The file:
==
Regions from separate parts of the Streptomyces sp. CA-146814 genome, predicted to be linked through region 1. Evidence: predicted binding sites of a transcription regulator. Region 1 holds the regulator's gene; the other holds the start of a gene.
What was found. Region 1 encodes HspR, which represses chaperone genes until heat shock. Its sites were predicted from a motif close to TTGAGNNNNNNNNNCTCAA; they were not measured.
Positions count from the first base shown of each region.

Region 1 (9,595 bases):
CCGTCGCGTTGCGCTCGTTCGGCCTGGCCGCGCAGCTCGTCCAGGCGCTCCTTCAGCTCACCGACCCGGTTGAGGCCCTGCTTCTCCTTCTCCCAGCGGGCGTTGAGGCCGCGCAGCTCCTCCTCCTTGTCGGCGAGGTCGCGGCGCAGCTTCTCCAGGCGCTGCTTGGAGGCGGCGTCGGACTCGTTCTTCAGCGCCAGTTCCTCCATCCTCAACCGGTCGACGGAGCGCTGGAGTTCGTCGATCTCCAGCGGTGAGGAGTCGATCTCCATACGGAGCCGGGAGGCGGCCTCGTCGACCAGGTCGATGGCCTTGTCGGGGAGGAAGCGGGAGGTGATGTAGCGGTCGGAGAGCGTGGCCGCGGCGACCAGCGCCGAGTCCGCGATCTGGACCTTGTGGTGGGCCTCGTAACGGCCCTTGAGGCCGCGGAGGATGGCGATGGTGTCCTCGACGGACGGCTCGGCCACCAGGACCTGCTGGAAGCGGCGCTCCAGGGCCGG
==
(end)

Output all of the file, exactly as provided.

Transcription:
Regions from separate parts of the Streptomyces sp. CA-146814 genome, predicted to be linked through region 1. Evidence: predicted binding sites of a transcription regulator. Region 1 holds the regulator's gene; the other holds the start of a gene.
What was found. Region 1 encodes HspR, which represses chaperone genes until heat shock. Its sites were predicted from a motif close to TTGAGNNNNNNNNNCTCAA; they were not measured.
Positions count from the first base shown of each region.

Region 1 (9,595 bases):
CCGTCGCGTTGCGCTCGTTCGGCCTGGCCGCGCAGCTCGTCCAGGCGCTCCTTCAGCTCACCGACCCGGTTGAGGCCCTGCTTCTCCTTCTCCCAGCGGGCGTTGAGGCCGCGCAGCTCCTCCTCCTTGTCGGCGAGGTCGCGGCGCAGCTTCTCCAGGCGCTGCTTGGAGGCGGCGTCGGACTCGTTCTTCAGCGCCAGTTCCTCCATCCTCAACCGGTCGACGGAGCGCTGGAGTTCGTCGATCTCCAGCGGTGAGGAGTCGATCTCCATACGGAGCCGGGAGGCGGCCTCGTCGACCAGGTCGATGGCCTTGTCGGGGAGGAAGCGGGAGGTGATGTAGCGGTCGGAGAGCGTGGCCGCGGCGACCAGCGCCGAGTCCGCGATCTGGACCTTGTGGTGGGCCTCGTAACGGCCCTTGAGGCCGCGGAGGATGGCGATGGTGTCCTCGACGGACGGCTCGGCCACCAGGACCTGCTGGAAGCGGCGCTCCAGGGCCGG